Watch A Brown Student Troll A Hurricane Sandy Broadcast

Amid the chaos yesterday of Hurricane Sandy, one Brown student apparently thought it would be funny to score an live, on-air interview and then question the legitimacy of the storm (props to Daily Intel’s Kevin Roose, Brown Class of 2009, for finding the clip). When NBC reporter Alison Bologna asks Brown junior Daniel Moraff why he would brave the weather in Providence, he responds:

“I’m still pretty skeptical. I don’t really believe that there’s a hurricane. I know the government wants us to think that, but think about it — the earth rotates very quickly.”

How droll, Daniel. You must write for a Brown University humor publication of some sort.

Although confused, Ms. Bologna moves forward with the interview, probably thinking, “well, that sounds like something they teach at Brown.” However, when she gets to her next question — school cancellations — Daniel’s attempt at a joke becomes clear:

“Well, you know, the government definitely wants you to think classes have been cancelled. I’m not so sure.”

Brilliant trolling Daniel! Fantastic performance!

To her credit, Ms. Bologna clearly realizes at this point she’s being messed with, and does her best to expertly distance herself from Daniel by looking directly at the camera. Watch it for yourself below:

Bring Back the Fake Spec! Joke Issues Dead This April 1

The Washington Post indicates that April 1 “joke issues” of school papers, laden with fake news and goofy headlines, may be a thing of the past — come tomorrow, you will have to read (or ignore) the same boilerplate. Spectator EIC Ben Cotton says a joke issue, which had run in past years,

sets up a whole slew of ethical issues — trying to toe the line between what’s funny and what’s an inappropriate comment about a person or subject we purport to cover objectively is asking a lot.

Yawn, boring! Brown’s Herald declares that it totally WOULD have a joke issue, but they’re on spring break right now. Just like a real coward would say! (April Fools — or is it?)

For fun pranks, one has to look outside the Ivy League, I guess! Boston University’s Free Press Editor-in-Chief, who is planning a prank issue, declares:

It’s a nice day off from hard news, barring giant stories (which we would put online), and is a fun chance to have the core staff all sit down together and write/layout the paper ourselves from scratch.

Yeah, that sounds fun, and a clearly-delineated enough tradition to ensure no toes would be stepped on. No fooling!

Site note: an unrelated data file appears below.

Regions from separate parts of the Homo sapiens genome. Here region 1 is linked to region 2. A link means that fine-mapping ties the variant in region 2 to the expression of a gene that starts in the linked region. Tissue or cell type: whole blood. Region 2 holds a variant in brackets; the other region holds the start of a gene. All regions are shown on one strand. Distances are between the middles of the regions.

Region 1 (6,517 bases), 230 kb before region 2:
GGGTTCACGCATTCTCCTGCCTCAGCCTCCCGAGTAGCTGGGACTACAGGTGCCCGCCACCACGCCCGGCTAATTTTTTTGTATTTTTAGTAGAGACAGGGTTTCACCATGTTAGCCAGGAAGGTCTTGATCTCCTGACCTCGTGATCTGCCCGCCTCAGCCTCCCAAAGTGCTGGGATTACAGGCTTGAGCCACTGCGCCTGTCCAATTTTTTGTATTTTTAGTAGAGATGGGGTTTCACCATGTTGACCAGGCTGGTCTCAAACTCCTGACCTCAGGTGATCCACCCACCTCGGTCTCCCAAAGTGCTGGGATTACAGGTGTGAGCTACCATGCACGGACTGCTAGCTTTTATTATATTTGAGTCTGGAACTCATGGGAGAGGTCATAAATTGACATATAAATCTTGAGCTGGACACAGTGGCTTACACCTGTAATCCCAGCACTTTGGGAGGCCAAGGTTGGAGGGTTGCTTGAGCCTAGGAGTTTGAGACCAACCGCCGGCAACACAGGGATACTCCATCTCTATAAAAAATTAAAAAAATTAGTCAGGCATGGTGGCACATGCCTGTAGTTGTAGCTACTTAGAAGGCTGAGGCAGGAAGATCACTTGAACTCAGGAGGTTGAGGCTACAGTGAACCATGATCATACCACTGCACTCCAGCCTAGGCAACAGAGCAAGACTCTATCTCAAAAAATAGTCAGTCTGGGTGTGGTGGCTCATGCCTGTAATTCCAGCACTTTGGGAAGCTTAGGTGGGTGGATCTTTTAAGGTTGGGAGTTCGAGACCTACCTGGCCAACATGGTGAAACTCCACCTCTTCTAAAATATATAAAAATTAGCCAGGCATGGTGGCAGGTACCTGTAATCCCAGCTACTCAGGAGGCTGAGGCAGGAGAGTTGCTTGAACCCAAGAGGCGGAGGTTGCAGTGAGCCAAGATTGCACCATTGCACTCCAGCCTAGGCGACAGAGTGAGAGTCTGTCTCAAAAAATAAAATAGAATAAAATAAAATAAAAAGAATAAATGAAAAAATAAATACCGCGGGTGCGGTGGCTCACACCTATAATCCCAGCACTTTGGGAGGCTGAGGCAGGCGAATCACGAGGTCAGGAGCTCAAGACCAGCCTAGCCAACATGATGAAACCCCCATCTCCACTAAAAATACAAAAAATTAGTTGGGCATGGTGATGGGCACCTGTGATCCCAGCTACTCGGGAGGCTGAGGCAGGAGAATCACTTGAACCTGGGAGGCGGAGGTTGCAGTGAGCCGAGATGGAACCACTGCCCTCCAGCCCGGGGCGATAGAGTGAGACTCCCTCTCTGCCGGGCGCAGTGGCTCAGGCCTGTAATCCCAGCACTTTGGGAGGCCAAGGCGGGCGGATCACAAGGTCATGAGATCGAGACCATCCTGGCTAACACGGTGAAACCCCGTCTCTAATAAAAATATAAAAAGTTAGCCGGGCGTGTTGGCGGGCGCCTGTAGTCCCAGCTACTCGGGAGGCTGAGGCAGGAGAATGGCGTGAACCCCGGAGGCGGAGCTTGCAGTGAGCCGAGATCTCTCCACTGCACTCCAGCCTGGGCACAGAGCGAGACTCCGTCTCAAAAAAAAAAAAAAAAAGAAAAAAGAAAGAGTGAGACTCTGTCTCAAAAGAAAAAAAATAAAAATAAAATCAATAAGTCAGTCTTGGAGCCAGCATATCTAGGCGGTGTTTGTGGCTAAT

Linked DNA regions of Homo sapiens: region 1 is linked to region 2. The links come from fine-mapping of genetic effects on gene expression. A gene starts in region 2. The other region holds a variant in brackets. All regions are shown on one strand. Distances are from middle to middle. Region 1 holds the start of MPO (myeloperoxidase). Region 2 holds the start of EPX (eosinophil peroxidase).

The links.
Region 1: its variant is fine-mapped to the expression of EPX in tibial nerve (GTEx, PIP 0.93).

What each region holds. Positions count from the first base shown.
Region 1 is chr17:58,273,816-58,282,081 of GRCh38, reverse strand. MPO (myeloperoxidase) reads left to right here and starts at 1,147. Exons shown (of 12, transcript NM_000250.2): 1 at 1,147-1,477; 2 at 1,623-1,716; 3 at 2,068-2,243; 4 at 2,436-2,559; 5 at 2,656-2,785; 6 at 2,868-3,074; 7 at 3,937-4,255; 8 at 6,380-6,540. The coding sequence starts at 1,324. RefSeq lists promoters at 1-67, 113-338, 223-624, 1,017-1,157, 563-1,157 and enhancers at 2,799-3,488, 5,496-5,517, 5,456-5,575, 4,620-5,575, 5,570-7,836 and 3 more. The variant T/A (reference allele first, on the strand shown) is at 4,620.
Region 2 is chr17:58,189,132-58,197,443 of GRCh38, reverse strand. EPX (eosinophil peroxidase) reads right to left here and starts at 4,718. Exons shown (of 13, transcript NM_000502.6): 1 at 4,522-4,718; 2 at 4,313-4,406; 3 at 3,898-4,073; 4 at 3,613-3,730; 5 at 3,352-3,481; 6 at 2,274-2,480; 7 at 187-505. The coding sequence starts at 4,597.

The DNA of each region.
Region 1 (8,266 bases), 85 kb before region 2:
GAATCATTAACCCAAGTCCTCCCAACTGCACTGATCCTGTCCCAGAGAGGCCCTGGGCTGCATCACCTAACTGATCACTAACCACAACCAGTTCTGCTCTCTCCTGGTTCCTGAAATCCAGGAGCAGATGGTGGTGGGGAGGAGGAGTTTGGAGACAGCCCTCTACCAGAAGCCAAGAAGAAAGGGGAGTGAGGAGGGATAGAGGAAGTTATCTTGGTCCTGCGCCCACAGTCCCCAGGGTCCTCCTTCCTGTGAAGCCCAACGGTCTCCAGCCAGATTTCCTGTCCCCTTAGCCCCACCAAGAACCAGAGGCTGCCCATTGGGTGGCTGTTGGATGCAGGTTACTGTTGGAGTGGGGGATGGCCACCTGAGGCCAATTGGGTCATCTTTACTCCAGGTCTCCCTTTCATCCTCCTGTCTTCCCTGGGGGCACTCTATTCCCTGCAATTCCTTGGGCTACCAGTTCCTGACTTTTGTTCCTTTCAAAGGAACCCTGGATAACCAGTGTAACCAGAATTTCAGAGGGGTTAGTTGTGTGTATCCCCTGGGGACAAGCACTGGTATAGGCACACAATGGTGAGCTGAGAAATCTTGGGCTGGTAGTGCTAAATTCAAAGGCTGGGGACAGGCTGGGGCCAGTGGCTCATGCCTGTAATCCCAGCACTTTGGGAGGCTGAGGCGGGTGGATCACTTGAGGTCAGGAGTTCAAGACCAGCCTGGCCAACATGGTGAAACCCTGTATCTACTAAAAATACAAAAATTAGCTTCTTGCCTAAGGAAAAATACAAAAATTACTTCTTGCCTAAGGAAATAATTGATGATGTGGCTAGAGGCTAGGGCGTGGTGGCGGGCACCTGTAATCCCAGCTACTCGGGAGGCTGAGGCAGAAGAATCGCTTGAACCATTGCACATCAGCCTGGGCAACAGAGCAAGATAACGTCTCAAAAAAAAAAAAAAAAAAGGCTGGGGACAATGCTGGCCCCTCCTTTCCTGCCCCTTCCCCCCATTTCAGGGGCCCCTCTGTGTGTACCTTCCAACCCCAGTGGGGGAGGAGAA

‘The Onion’ Thinks Cornell is a Smart-People School

A witty article on the Onion‘s site takes on Cornell’s performance in the NCAA tournament (which, y’know, ended last night with a loss to Kentucky). “It’d be foolish to ascribe any of the properties of a pan-dimensional function space to the NCAA Tournament,” begins the fictional version of Jeff Foote, Cornell center, before going on a stemwinding philosophical treatise. We’re reminded that as much as the differences between Princeton and Cornell seem glaring (I don’t know if any Ivy Leaguer would say Cornell’s known for its poindexters), it all looks the same to the wider world.

Although the Onion got one thing right about Cornell: “Foote excused himself after the interview upon receiving a fifth rejection-of-transfer letter from Harvard.”

Web Site Review: The Onion Comes to Hanover

Dartmouth’s campus is no stranger to controversial attempts at humor.  The Dunyun attempts to bring witty commentary to The Big Green’s tiny, oh-so-important corner of New England, laced with criticisms of some of Dartmouth’s most cherished traditions, such as drinking shitty beer andinteracting with wild-life.  Most of the site’s humor stems from its accurate parody of the social norms surrounding the Greek scene, and at times it paints uncomfortably accurate pictures of student life.  In poking fun at its own North Face-clad audience, however, The Dunyun occasionally toes the line between relevant (after-all, who hasn’t hooked up in the stacks?) and borderline offensive (I believe Haiti jokes are the realm of Rush and Cornell’s own Ann Coulter).  In fact, according to tipsters, some students have already expressed concern and notified the administration of their moral indignation at the flippant coverage of recent charitable efforts at the school.  Given the school’s recent string of mea culpas on behalf of its squash-match-ruining students, it will be interesting to see how much longer they will be able to keep up the good fight without apologizing for it.